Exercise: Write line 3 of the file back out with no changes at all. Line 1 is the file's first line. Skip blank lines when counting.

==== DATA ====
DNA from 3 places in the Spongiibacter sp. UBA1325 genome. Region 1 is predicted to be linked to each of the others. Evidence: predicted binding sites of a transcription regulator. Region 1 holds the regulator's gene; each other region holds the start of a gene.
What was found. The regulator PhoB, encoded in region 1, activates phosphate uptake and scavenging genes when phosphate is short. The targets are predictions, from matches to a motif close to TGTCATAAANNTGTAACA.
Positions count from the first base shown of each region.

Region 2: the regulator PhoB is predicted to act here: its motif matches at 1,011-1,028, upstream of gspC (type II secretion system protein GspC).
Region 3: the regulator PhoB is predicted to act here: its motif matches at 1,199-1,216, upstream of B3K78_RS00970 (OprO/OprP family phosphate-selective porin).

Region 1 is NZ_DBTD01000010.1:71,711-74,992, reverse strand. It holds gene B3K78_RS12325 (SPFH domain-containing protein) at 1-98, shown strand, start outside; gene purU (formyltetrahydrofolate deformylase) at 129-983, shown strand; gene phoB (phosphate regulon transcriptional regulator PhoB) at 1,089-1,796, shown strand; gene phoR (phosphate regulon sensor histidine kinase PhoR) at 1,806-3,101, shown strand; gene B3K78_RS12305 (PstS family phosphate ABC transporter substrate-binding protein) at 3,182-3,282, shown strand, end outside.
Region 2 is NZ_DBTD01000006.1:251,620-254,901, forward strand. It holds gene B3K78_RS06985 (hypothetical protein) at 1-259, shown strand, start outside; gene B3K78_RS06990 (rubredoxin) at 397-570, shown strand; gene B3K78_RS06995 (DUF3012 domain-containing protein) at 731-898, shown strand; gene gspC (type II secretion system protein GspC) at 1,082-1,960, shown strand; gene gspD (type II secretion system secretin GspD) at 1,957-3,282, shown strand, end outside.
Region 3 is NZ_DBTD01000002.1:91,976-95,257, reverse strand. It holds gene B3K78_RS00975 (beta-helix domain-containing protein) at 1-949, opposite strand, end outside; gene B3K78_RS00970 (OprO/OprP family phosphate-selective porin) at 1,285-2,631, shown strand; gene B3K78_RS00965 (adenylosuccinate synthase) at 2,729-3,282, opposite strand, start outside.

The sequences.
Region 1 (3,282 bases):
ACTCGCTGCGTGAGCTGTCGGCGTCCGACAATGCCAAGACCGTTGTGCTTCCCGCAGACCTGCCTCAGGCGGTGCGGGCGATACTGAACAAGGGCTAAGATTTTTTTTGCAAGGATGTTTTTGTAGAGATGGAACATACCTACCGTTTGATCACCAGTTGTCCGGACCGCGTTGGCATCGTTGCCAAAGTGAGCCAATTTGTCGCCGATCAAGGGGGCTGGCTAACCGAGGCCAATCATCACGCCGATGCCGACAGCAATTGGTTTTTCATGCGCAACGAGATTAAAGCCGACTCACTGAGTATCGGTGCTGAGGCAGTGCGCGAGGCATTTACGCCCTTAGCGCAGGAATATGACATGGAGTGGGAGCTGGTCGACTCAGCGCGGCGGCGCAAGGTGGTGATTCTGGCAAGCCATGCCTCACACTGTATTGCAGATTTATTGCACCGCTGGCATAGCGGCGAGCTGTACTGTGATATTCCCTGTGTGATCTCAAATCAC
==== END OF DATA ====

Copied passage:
Positions count from the first base shown of each region.